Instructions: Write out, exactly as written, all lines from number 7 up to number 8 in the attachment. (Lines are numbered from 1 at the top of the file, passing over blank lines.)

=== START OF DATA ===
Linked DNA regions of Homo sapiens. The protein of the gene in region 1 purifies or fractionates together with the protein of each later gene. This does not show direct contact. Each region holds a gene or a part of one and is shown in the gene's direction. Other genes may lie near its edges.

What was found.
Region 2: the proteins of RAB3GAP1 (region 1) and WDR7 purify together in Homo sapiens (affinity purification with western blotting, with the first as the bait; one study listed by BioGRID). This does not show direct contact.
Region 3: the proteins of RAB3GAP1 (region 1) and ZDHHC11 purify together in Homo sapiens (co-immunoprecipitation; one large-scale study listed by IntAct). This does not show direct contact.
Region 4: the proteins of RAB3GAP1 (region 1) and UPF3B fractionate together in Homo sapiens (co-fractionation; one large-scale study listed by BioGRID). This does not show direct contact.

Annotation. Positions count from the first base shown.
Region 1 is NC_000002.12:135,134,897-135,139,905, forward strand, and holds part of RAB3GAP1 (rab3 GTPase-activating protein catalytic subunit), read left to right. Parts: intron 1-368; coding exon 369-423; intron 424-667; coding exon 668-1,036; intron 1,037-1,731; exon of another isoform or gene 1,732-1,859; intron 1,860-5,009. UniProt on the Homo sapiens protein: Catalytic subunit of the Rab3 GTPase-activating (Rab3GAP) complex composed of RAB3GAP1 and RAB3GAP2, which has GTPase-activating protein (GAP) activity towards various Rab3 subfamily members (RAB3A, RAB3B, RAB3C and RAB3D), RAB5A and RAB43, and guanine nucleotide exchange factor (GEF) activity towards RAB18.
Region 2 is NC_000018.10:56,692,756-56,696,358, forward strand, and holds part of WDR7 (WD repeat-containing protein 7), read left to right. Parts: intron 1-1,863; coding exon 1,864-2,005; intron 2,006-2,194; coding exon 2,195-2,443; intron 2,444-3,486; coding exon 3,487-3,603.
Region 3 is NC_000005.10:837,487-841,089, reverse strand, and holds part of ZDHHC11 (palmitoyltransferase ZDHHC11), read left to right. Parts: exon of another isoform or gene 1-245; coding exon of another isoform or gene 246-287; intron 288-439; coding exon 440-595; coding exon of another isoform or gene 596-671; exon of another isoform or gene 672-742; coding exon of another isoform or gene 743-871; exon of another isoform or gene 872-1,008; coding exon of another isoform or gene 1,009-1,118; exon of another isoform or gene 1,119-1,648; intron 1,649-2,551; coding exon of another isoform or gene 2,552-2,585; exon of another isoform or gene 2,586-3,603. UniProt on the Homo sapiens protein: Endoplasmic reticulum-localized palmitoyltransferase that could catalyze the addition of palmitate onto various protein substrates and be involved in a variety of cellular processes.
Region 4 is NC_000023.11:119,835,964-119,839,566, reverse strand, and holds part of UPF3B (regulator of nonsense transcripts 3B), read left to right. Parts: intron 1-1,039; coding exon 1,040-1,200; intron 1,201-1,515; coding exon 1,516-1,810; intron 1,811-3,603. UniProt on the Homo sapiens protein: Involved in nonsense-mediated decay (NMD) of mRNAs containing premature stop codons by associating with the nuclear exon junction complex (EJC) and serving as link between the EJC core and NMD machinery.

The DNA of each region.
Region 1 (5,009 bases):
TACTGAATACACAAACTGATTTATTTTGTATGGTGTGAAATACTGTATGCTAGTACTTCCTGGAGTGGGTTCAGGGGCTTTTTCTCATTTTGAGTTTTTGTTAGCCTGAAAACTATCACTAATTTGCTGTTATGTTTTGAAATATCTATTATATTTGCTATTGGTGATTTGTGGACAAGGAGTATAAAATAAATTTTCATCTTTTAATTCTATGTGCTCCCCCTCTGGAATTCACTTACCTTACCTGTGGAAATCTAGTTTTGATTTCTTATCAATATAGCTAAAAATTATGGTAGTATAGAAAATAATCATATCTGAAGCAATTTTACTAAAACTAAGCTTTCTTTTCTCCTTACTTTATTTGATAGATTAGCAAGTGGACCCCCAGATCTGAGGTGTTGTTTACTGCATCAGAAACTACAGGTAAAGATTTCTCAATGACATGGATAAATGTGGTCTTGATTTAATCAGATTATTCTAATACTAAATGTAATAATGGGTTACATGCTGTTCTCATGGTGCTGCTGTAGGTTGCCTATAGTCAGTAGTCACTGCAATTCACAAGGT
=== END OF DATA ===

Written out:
Region 1 is NC_000002.12:135,134,897-135,139,905, forward strand, and holds part of RAB3GAP1 (rab3 GTPase-activating protein catalytic subunit), read left to right. Parts: intron 1-368; coding exon 369-423; intron 424-667; coding exon 668-1,036; intron 1,037-1,731; exon of another isoform or gene 1,732-1,859; intron 1,860-5,009. UniProt on the Homo sapiens protein: Catalytic subunit of the Rab3 GTPase-activating (Rab3GAP) complex composed of RAB3GAP1 and RAB3GAP2, which has GTPase-activating protein (GAP) activity towards various Rab3 subfamily members (RAB3A, RAB3B, RAB3C and RAB3D), RAB5A and RAB43, and guanine nucleotide exchange factor (GEF) activity towards RAB18.
Region 2 is NC_000018.10:56,692,756-56,696,358, forward strand, and holds part of WDR7 (WD repeat-containing protein 7), read left to right. Parts: intron 1-1,863; coding exon 1,864-2,005; intron 2,006-2,194; coding exon 2,195-2,443; intron 2,444-3,486; coding exon 3,487-3,603.